Why do we need VHF?

Larger vessels than ever before are now using our freight waterways, many of which are tidal with strong currents, and one of the reasons that they are able to do this safely is the ability of skippers and pilots to communicate by radio with other vessels and with port operators and navigation authorities.  By using the radio boaters can build up a picture of the positions of other large vessels and meetings at difficult places can be avoided, locks can be made ready before arrival, nearby vessels can be warned in advance of impending manoeuvres and so on.

Although your small pleasure vessel on the lower Trent, for example, may have plenty of room to keep out of the way, whereas a 3000 tonne ship is fairly constrained in its movements, this does not mean that small vessels do not need radio.  Provision of marine-band VHF radio is a major benefit for various reasons, which all have safety implications.

  • In an emergency, as well as being able to call the nearest lock keeper, port control or coastguard (depending where you are), marine-band VHF also gives you the best chance of attracting help from a nearby vessel.  Another vessel will often be able to reach you before the emergency services do.

  • Because radio is now virtually universal among commercial vessels on the larger freight waterways, there is a tendency to rely on it as a means of ascertaining the locations of other vessels.  If they hear you on the radio, they will know where you are likely to be and can call you to warn of their approach, if necessary (provided you are listening on the right channel!).

  • By keeping a listening watch on the correct channel, you will build up a picture of other traffic and this may enable you to avoid meeting a large vessel at an awkward passing point, for example.

  • You will be able to call for locks and bridges to be prepared before you arrive.  This is particularly important on fast-flowing tidal waterways, where waiting outside locks may be hazardous and best avoided if possible and where you really need to know well in advance if you are going to have to wait for a bridge to be swung.  Most leisure craft horns are not up to the job of getting the attention of a bridge keeper from say 500m away - a suitable horn will cost as much as a marine-band VHF radio set anyway.  As an example, many inland craft would be in serious trouble heading through Selby with a good tide behind them, if they had to get near enough to the railway swing bridge to attract attention using their horn and then had to try to hold back to wait for a train to pass!

  • In some busy areas, the availability of marine-band VHF radio has allowed establishment of Vessel Traffic Services (VTS), allowing monitoring and control of vessels, to improve safety (in the same way as air traffic control regulates aircraft movements at an airport).

  • If cruising in company, you will be able to stay in touch with your companion vessel(s) for safety and planning purposes (but not idle chat, which is not allowed on the public channels).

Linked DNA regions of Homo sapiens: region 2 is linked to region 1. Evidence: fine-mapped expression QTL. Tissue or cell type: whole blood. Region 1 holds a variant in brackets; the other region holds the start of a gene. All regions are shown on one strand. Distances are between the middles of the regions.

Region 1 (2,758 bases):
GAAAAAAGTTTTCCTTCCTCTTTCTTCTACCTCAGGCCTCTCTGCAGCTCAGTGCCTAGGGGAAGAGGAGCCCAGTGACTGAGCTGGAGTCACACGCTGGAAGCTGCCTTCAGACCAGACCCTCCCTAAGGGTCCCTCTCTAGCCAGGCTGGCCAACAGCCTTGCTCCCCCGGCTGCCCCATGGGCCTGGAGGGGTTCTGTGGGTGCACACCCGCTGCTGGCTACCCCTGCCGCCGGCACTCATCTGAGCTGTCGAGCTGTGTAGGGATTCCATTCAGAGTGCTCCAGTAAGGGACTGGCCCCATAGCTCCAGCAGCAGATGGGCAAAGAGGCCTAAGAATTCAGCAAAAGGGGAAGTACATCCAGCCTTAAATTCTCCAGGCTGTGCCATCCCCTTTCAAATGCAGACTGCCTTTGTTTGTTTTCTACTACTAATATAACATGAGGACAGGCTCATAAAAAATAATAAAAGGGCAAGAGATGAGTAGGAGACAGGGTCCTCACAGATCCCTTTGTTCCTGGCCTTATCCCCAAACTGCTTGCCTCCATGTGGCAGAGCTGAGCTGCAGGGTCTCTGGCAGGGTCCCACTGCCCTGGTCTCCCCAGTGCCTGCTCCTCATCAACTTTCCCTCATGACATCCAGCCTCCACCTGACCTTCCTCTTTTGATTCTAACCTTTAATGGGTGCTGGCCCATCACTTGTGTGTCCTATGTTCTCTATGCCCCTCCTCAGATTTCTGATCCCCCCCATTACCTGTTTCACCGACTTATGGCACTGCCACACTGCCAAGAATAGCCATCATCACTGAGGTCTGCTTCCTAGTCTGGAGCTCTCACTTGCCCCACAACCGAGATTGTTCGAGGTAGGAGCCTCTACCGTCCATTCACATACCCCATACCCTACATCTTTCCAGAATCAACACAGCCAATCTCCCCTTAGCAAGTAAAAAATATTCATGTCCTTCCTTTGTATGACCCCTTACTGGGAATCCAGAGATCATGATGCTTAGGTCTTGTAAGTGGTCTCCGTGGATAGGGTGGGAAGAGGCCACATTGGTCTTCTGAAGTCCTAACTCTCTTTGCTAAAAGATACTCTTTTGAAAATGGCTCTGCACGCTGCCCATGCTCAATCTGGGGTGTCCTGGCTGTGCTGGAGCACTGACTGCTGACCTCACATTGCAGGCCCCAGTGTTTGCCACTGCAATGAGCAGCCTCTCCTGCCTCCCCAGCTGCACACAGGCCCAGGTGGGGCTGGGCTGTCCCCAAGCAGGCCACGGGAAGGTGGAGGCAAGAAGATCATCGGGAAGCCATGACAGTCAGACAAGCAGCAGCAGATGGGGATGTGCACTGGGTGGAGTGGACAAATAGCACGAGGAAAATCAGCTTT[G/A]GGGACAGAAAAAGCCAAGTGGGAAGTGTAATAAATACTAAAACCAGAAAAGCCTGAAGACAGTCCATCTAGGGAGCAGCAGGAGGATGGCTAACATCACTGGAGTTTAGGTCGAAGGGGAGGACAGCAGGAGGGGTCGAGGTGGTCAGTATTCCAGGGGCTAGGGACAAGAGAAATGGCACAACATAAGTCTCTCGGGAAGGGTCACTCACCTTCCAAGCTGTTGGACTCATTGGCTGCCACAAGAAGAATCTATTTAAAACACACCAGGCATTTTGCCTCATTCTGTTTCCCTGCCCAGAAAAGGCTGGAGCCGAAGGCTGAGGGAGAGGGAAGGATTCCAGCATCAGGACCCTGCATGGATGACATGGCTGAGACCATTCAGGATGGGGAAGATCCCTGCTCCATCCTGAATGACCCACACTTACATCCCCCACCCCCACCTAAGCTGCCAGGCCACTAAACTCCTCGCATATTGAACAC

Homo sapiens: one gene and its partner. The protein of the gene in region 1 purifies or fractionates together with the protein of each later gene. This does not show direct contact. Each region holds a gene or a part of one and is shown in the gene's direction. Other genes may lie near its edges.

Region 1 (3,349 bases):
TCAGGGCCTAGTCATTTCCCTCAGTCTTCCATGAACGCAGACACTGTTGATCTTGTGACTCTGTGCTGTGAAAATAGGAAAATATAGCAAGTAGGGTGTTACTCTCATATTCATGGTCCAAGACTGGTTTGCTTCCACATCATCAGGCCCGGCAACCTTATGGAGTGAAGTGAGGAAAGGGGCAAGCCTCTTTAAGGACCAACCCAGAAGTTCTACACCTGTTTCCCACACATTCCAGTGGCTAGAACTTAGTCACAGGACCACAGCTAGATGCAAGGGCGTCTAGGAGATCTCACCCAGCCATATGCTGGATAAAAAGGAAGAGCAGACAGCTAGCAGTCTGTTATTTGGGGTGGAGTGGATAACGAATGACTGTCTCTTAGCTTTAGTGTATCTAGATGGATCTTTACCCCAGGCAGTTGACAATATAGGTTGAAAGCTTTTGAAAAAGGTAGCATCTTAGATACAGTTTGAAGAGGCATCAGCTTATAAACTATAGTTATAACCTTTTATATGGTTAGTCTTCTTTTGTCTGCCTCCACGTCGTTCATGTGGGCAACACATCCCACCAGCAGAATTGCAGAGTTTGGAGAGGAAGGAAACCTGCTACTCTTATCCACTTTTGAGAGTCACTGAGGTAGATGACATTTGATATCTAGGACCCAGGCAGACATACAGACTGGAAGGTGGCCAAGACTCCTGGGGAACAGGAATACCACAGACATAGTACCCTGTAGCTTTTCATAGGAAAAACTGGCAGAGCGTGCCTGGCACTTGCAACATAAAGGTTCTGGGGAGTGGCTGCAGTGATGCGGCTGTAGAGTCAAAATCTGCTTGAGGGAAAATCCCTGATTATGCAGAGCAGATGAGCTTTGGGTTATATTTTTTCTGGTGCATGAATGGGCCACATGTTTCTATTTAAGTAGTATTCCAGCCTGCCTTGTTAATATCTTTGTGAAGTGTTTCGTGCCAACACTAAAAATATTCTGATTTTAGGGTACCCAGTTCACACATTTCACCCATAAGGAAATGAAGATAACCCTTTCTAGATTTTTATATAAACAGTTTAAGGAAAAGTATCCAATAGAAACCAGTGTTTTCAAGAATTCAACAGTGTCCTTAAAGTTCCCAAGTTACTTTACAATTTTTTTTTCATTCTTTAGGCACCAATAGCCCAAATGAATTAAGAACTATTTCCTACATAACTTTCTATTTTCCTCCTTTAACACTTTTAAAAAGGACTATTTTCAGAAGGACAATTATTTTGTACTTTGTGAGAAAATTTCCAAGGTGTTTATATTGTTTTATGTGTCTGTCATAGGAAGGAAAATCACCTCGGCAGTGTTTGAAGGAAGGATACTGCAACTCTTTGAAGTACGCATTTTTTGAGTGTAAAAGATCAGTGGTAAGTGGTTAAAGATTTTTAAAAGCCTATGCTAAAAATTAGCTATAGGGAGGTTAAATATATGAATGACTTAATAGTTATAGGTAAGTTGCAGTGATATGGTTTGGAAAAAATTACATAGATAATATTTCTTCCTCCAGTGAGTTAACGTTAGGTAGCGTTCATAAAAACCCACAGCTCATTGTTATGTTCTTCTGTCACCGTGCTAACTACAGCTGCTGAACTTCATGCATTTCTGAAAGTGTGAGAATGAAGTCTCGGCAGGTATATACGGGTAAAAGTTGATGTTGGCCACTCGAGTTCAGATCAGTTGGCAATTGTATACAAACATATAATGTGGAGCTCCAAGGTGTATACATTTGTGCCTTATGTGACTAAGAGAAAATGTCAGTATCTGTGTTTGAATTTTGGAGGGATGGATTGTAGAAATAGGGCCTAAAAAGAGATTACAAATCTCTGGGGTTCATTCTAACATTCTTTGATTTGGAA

Comparisons are sometimes made with the days before VHF radio, when everyone seemed to manage without frequent disasters, simply by keeping a good look-out.  That may be true, but freight traffic tended to be regular, vessels were smaller and most freight operators knew who else was working on the waterway, their traffics and how they worked with the tides.  It is only recently that large numbers of pleasure craft have been using many of these waterways, often moving at times and on routes that are not traditional and sometimes skippered by boaters who are not fully familiar with the waterway or with traditional means of communication such as sound signals or flags.  All these factors conspire to produce a situation where VHF Radio on pleasure craft unquestionably leads to an improvement in safety, if used correctly, although it does NOT excuse you from keeping a good look-out as well!

Mobile phones do not provide the facility to communicate generally with other vessels and citizens’ band (CB) radio gives you no guarantee that anyone is listening.  For these reasons, although a valuable additional means of communication, they are NOT a satisfactory alternative to marine-band VHF radio, although they may provide valuable additional means of communication.

For these reasons, IWA strongly recommends that all pleasure craft using larger waterways in active use by freight carrying vessels, or any tidal waterway1, should carry marine-band VHF radio and have someone on board who is qualified and able to use it correctly.

In an organised convoy, it may be sufficient in some cases for one or two craft to carry radio, provided that vessels all keep in close contact by other means.
In many cases, the navigation authority requires craft to carry radio and to maintain a listening watch.  For example, in the Port of London Authority area marine band VHF radio is mandatory on any craft over 13.7m (45ft) length (with a special exemption for narrow canal craft travelling between Teddington and Brentford, subject to reporting by phone).  VHF is also obligatory for all powered vessels on the Humber, the Trent seaward of Gainsborough, the Yorkshire Ouse seaward of Hook Railway Bridge and a number of other tidal waterways which form vital links in the connected inland waterway system.  A summary of legal requirements for pleasure craft using such links is provided in Appendix A.